The concept of time is something that I have written about previously, and it is a concept that is very much present in Art Spiegelman’s Maus II. Part way through the work, Spiegelman’s character Art is obsessing over finding a precise time-line for his father’s stay in Auschwitz. Art and his father go back and forth, his father offering the time frame he knows while Art dissects the arithmetic of the number of months. “BUT WAIT!” is Art’s response when the months his father outlines do not add up correctly. Art is not at all focused on the magnitude of the subject that his father is speaking of. Art has just found out that his father spent somewhere near to 10 months in a Nazi concentration camp. Nearly one year of toiling in desolate conditions, with death as a constant companion at his shoulder, watching those around him disappear, and Art can only focus on exactly how much time was spent at each job. This obsession with time as a measure is not unique to Art, but this example allows one to see how the obsession can blind a person to what is truly important.
As we travel, regardless of whether we are on a special trip or going through our daily life, we follow a schedule that allows us to make it to each and every place we want to go in a reasonable fashion. Knowing precisely what time it is, from year to month to day to hour, is paramount to functioning in our society. The measurement of time is taken entirely for granted even whilst it worms its way into every part of our lives. Art’s father did not have the luxury of knowing what time it was in Auschwitz, and his lack of knowledge most likely liberated him in a way that Art and the reader could never understand. Art’s father must rely entirely on his memories to form a chronology of what happened to him in the concentration camp, and in doing so is able to present an outline of his stay there that is completely and totally his own. He cannot rely on the measure of time to tell Art what happened. He cannot say that on x day of x month, this this and that occurred. Instead, his travels are made so much more enlightening and meaningful because he has total autonomy in deciding how to remember what occurred. Time fetters Art and all of us where it cannot fetter Art’s father. According to Art’s father, “In Auschwitz we didn’t wear watches,” and perhaps this very happenstance is what will forever divide Art from his dad.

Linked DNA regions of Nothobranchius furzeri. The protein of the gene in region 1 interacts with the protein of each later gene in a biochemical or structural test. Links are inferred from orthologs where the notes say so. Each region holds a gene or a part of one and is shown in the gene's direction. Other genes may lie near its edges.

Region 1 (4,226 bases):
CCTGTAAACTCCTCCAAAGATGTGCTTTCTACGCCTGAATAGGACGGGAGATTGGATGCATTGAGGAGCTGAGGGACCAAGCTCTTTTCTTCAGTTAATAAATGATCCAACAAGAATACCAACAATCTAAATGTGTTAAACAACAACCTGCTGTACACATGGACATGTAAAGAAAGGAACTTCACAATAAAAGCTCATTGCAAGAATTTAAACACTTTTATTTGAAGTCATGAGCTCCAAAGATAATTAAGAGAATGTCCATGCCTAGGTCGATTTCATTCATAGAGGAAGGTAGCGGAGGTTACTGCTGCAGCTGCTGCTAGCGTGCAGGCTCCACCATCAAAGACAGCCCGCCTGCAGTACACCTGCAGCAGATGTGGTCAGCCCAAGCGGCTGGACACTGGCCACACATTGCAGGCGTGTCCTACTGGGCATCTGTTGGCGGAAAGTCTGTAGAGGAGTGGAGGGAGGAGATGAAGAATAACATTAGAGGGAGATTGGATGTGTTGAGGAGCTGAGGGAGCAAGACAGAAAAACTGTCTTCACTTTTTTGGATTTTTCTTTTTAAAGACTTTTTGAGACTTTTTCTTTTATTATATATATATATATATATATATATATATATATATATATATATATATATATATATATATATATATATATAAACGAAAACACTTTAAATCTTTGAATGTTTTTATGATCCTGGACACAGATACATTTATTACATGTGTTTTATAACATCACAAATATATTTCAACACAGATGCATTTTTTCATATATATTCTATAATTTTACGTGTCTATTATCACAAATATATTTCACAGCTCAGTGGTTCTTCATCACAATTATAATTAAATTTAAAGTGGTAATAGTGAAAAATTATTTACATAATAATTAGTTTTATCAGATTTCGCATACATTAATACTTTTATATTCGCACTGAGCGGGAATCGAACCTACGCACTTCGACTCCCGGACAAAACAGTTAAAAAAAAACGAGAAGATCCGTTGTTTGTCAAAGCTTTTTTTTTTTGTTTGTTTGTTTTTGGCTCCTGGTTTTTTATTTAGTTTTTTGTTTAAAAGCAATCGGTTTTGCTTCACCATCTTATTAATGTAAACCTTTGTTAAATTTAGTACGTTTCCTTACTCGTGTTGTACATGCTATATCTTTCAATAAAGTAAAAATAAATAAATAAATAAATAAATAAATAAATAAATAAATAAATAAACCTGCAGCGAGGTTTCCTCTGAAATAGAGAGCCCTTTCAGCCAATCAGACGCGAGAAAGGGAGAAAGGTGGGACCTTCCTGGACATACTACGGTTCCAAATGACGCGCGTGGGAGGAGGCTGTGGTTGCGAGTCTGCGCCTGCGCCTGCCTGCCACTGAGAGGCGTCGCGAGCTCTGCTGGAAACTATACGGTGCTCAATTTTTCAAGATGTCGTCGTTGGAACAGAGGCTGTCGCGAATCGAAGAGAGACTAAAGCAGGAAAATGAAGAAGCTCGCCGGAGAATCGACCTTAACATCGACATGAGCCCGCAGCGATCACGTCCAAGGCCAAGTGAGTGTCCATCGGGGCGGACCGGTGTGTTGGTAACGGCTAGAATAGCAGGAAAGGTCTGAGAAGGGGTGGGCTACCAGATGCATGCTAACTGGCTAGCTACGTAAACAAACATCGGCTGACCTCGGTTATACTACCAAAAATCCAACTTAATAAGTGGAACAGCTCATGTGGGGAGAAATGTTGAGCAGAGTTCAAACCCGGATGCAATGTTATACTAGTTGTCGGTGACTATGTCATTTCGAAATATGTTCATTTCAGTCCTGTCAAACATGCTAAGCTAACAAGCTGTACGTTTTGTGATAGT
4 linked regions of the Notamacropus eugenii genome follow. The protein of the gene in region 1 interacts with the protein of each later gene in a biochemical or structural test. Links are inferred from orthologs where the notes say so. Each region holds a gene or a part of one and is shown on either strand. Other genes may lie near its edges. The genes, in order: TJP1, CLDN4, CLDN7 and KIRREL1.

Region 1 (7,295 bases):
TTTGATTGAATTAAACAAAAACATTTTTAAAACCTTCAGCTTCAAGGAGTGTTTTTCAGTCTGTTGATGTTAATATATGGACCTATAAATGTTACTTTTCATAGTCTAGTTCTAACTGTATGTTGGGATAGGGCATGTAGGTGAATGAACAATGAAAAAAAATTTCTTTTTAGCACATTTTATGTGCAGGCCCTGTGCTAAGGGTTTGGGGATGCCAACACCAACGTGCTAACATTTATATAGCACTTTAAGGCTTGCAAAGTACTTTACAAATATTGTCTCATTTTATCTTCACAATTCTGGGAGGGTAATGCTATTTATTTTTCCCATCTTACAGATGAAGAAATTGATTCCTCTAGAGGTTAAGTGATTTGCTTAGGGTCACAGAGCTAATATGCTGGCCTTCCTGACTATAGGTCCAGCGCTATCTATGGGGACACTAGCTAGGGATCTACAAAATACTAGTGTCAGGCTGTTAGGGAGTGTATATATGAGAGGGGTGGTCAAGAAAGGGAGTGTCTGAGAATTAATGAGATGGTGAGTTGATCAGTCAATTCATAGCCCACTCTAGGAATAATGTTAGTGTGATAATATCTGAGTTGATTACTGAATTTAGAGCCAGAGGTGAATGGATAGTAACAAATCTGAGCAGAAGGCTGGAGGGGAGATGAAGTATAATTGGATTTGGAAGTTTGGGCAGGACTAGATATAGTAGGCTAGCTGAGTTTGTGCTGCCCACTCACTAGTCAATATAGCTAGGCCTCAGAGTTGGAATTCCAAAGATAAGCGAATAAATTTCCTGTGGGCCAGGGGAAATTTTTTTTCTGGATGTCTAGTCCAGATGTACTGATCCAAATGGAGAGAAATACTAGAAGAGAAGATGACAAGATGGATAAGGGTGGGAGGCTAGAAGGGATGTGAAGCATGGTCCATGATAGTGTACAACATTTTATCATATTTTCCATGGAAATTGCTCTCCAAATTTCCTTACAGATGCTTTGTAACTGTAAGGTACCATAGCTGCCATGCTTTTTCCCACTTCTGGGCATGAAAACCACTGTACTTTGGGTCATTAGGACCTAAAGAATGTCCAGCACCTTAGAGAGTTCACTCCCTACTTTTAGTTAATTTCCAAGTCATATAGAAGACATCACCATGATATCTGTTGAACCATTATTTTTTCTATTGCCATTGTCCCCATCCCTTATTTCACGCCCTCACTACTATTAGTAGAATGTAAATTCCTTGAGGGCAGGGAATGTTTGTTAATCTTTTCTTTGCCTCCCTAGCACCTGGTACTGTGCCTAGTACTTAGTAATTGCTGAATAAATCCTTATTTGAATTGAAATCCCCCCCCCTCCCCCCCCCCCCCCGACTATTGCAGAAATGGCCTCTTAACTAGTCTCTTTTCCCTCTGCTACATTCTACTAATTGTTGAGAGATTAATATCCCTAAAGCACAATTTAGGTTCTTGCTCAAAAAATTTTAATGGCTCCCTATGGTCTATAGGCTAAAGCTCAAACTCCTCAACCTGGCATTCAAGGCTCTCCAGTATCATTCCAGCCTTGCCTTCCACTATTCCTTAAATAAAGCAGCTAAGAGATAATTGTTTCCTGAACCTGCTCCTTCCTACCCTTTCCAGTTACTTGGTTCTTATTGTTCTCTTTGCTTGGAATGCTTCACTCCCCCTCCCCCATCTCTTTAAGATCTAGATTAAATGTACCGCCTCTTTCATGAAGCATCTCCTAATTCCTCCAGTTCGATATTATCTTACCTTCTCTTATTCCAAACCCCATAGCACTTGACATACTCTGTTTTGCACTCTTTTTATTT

The most important idea that I will take away from this class is the power of mental travel. I have never before truly considered travel to be anything other than physical, and now I can say without a doubt that mental travel oftentimes covers miles to physical travel’s inches.